Charged with enabling easy access for computer viruses such as the "Love Bug," Microsoft Corp. is altering its popular Outlook e-mail software to prevent users from running any "executable" program attachments, good or bad. As an additional safeguard, any time a computer program attempts to access Outlook's address book or tries to send e-mail via Outlook, users will receive a warning and will be urged not to allow it.
BUSINESS
May 16, 2000 | From Associated Press
Charged with enabling easy access for computer viruses such as the "Love Bug," Microsoft Corp. is altering its popular Outlook e-mail software to prevent users from running any "executable" program attachments, good or bad. As an additional safeguard, any time a computer program attempts to access Outlook's address book or tries to send e-mail via Outlook, users will receive a warning and will be urged not to allow it.
NEWS
October 27, 1999 | THOMAS S. MULLIGAN, TIMES STAFF WRITER
In a move that acknowledges the soaring importance of technology in the U.S. economy and the stock market, Microsoft Inc. and Intel Corp. are being added to the Dow Jones industrial average. Also joining the world's best known stock index, effective Monday, will be phone giant SBC Communications and retailer Home Depot. The newcomers will replace three "smokestack" stocks--Chevron, Goodyear Tire & Rubber and Union Carbide--plus old-line retailer Sears, Roebuck & Co. in the 30-stock index.
CALIFORNIA | LOCAL
June 5, 1999 | P.J. HUFFSTUTTER, TIMES STAFF WRITER
Federal and state authorities seized several Los Angeles County homes valued at more than $4 million and arrested eight people this week on suspicion of money laundering and running the nation's largest Microsoft counterfeiting scheme. Atul Sowmitra Dhurandhur, 51, and his wife, Mamta, 44, both of Palos Verdes, are accused of running a $56-million piracy ring that authorities say may have shipped at least 15,000 fake software disks a month worldwide since 1996.
BUSINESS
July 24, 1998 | JUBE SHIVER Jr., TIMES STAFF WRITER
A onetime Microsoft Corp. executive told a Senate panel Thursday that his former employer is trying to "create obstacles to the freedom and openness of the Internet" by "breaking" rival software products. Appearing before the Senate Judiciary Committee, Rob Glaser, chief executive of RealNetworks Inc.
BUSINESS
August 20, 1997 | From Associated Press
Broadening its scrutiny of Microsoft Corp., the Justice Department said Tuesday that it is reviewing the software giant's proposed $150-million investment in Apple Computer Inc. and its stake in three smaller companies. The government wants to find out if some of Microsoft's latest deals may be stifling competition in the high-tech business, violating an earlier agreement.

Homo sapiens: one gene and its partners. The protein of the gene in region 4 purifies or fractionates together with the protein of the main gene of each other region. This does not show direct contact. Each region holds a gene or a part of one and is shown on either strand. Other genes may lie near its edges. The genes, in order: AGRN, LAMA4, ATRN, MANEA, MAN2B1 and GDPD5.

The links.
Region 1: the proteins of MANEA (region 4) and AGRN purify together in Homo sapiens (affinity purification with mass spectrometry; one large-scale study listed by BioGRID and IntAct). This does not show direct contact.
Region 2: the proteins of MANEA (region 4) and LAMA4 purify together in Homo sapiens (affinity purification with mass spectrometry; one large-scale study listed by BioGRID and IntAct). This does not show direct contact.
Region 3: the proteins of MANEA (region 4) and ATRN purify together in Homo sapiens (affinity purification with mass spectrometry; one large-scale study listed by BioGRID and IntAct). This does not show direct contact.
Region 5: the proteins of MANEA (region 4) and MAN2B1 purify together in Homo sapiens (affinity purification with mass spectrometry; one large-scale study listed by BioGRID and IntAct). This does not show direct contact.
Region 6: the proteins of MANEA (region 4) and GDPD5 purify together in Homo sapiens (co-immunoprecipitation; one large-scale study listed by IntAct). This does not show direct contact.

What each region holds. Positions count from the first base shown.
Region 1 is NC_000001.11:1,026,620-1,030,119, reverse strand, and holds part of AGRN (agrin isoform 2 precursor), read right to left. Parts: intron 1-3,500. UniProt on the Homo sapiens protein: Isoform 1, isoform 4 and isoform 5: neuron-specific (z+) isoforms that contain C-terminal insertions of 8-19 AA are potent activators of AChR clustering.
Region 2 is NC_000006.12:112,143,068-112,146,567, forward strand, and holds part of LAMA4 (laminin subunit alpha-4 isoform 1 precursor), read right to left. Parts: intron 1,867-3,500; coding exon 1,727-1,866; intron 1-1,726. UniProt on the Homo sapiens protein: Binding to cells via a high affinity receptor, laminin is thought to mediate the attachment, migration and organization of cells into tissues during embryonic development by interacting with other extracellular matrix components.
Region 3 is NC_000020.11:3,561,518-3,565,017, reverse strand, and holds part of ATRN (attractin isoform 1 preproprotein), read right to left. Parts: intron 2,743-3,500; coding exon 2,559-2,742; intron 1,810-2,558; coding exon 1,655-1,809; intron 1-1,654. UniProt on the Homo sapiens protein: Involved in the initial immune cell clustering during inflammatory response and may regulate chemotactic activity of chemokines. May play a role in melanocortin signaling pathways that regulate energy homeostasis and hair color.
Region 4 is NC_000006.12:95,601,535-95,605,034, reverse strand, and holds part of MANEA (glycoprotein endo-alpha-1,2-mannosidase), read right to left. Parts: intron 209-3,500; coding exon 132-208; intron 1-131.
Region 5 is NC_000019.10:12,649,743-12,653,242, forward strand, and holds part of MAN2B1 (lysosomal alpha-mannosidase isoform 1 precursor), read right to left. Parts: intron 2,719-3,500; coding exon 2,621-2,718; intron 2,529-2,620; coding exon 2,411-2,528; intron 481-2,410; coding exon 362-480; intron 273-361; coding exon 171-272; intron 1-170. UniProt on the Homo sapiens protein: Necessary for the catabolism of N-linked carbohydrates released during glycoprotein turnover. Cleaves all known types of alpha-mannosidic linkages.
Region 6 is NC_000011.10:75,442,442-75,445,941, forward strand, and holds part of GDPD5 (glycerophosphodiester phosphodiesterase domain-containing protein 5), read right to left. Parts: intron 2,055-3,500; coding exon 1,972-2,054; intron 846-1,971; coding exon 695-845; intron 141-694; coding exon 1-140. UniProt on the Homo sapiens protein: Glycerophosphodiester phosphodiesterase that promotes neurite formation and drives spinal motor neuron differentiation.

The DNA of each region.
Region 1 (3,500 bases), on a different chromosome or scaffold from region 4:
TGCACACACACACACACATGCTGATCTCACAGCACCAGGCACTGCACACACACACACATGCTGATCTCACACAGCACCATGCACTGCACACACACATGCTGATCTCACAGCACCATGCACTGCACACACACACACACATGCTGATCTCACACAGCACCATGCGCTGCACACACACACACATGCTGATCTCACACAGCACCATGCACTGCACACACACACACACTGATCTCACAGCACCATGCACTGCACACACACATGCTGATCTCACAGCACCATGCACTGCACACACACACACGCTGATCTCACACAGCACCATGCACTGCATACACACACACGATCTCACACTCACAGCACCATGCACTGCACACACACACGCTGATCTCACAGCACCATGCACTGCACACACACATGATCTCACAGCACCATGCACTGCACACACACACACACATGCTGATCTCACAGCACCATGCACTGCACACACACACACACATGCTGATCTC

BUSINESS
October 11, 1994 | MARTHA GROVES, TIMES STAFF WRITER
IBM Corp. today hopes to sneak through a window of opportunity created by the folks who wrote the book on Windows--Microsoft Corp. At a media event in New York, IBM will unveil a bells-and-whistles version of its 7-year-old operating system for personal computers, OS/2, which until now has been a costly and embarrassing failure. The Armonk, N.Y., computer giant will pump $50 million into a high-profile advertising campaign to promote the product, due in stores late this month.
BUSINESS
October 11, 1994 | MARTHA GROVES, TIMES STAFF WRITER
IBM Corp. today hopes to sneak through a window of opportunity created by the folks who wrote the book on Windows--Microsoft Corp. At a media event in New York, IBM will unveil a bells-and-whistles version of its 7-year-old operating system for personal computers, OS/2, which until now has been a costly and embarrassing failure. The Armonk, N.Y., computer giant will pump $50 million into a high-profile advertising campaign to promote the product, due in stores late this month.
BUSINESS
March 18, 1992 | From Times Staff and Wire Reports
Microsoft Starts to Roll Out New Version of Windows: The company based in Redmond, Wash., will start shipping its long-awaited new version of Windows, the popular software that makes IBM-type personal computers easier to use. Microsoft will ship at least 1 million copies of Windows version 3.1 to U.S. stores and directly to customer homes by April 6, when the product will go on sale, Chairman Bill Gates said. "We have orders for very close to a million right now.
BUSINESS
October 29, 1991 | From Times Staff and Wire Reports
Firms Back Miniature PC Design: Phoenix Technologies announced that it had licensed software from Microsoft and Lotus Development as part of an effort to develop a standard design for a new class of inexpensive, lightweight IBM-compatible personal computers.